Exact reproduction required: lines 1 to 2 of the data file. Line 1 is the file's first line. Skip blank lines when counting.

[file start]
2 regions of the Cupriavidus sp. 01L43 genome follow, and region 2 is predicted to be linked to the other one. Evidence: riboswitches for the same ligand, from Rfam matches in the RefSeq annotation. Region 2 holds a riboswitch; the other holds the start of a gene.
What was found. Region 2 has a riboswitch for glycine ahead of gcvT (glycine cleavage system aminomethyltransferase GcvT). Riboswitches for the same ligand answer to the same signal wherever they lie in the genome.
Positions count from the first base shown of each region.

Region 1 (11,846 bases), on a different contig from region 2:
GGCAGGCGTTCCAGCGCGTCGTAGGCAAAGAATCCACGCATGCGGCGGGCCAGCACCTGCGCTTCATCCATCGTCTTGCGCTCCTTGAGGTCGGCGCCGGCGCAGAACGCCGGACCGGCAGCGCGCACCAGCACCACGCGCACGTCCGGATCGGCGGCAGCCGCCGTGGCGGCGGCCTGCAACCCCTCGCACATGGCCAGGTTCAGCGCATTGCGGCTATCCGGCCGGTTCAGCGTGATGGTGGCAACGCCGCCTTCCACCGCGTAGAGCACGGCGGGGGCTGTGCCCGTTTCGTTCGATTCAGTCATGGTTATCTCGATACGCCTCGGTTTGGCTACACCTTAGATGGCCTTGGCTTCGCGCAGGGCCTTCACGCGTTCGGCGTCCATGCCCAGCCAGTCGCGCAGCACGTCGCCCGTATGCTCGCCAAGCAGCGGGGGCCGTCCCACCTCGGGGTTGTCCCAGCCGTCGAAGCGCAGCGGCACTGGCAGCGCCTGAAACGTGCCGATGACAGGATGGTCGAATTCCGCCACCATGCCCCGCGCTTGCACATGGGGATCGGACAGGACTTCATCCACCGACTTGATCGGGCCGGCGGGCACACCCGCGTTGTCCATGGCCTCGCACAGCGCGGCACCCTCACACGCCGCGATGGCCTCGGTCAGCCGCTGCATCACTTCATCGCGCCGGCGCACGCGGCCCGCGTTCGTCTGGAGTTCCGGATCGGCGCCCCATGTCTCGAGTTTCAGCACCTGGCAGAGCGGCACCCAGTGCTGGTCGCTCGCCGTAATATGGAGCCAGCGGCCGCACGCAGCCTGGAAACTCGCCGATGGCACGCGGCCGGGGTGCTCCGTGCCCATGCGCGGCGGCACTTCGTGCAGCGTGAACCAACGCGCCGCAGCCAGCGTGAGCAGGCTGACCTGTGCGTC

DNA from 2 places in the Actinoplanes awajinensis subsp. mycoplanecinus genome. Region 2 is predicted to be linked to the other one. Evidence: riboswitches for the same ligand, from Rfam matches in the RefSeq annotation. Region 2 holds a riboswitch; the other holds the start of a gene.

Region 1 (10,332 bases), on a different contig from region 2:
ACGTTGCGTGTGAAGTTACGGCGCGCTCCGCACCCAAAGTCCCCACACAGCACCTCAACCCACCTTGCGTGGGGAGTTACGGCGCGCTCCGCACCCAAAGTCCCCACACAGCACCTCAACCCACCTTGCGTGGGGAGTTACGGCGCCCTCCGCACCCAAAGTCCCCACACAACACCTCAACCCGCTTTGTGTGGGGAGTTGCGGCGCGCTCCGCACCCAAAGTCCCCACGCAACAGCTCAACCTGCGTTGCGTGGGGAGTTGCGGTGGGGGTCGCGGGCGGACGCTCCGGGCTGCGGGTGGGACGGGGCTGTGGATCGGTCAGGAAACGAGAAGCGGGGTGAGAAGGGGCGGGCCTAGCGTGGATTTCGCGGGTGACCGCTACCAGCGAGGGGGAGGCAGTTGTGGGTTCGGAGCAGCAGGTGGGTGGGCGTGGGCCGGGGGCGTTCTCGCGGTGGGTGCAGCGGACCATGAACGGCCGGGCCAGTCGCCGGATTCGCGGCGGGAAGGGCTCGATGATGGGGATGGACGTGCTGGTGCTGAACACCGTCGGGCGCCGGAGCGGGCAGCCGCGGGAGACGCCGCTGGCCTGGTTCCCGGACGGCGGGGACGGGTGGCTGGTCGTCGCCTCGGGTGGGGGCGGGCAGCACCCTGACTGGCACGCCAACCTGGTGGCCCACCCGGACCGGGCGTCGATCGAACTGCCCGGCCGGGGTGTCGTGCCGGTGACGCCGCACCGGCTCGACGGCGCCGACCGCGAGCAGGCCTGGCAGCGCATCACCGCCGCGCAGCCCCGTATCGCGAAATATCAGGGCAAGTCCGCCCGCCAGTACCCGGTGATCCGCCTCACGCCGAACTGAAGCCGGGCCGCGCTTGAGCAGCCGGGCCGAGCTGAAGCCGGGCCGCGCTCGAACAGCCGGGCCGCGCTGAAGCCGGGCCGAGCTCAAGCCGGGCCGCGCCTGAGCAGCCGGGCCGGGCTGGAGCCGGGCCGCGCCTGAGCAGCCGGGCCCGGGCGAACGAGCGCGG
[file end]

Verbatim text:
2 regions of the Cupriavidus sp. 01L43 genome follow, and region 2 is predicted to be linked to the other one. Evidence: riboswitches for the same ligand, from Rfam matches in the RefSeq annotation. Region 2 holds a riboswitch; the other holds the start of a gene.
What was found. Region 2 has a riboswitch for glycine ahead of gcvT (glycine cleavage system aminomethyltransferase GcvT). Riboswitches for the same ligand answer to the same signal wherever they lie in the genome.